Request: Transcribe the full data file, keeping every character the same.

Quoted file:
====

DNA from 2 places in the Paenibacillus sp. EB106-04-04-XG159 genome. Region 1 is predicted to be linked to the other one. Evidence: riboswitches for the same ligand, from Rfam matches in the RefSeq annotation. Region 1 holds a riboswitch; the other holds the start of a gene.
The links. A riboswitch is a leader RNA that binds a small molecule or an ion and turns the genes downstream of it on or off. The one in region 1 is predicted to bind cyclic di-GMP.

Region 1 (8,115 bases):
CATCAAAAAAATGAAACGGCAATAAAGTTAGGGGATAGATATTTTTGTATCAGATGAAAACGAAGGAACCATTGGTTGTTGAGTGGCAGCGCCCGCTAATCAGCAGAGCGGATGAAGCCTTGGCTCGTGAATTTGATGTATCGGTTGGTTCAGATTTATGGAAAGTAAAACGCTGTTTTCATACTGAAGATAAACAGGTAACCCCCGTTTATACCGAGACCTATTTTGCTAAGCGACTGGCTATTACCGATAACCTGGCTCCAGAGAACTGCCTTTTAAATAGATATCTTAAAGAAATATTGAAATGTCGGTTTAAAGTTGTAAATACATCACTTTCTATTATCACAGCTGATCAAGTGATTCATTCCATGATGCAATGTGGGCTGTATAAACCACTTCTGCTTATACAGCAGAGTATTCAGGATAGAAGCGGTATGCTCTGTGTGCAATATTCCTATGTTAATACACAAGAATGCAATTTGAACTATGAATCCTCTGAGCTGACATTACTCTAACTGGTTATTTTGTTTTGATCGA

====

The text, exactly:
DNA from 2 places in the Paenibacillus sp. EB106-04-04-XG159 genome. Region 1 is predicted to be linked to the other one. Evidence: riboswitches for the same ligand, from Rfam matches in the RefSeq annotation. Region 1 holds a riboswitch; the other holds the start of a gene.
The links. A riboswitch is a leader RNA that binds a small molecule or an ion and turns the genes downstream of it on or off. The one in region 1 is predicted to bind cyclic di-GMP.

Region 1 (8,115 bases):
CATCAAAAAAATGAAACGGCAATAAAGTTAGGGGATAGATATTTTTGTATCAGATGAAAACGAAGGAACCATTGGTTGTTGAGTGGCAGCGCCCGCTAATCAGCAGAGCGGATGAAGCCTTGGCTCGTGAATTTGATGTATCGGTTGGTTCAGATTTATGGAAAGTAAAACGCTGTTTTCATACTGAAGATAAACAGGTAACCCCCGTTTATACCGAGACCTATTTTGCTAAGCGACTGGCTATTACCGATAACCTGGCTCCAGAGAACTGCCTTTTAAATAGATATCTTAAAGAAATATTGAAATGTCGGTTTAAAGTTGTAAATACATCACTTTCTATTATCACAGCTGATCAAGTGATTCATTCCATGATGCAATGTGGGCTGTATAAACCACTTCTGCTTATACAGCAGAGTATTCAGGATAGAAGCGGTATGCTCTGTGTGCAATATTCCTATGTTAATACACAAGAATGCAATTTGAACTATGAATCCTCTGAGCTGACATTACTCTAACTGGTTATTTTGTTTTGATCGA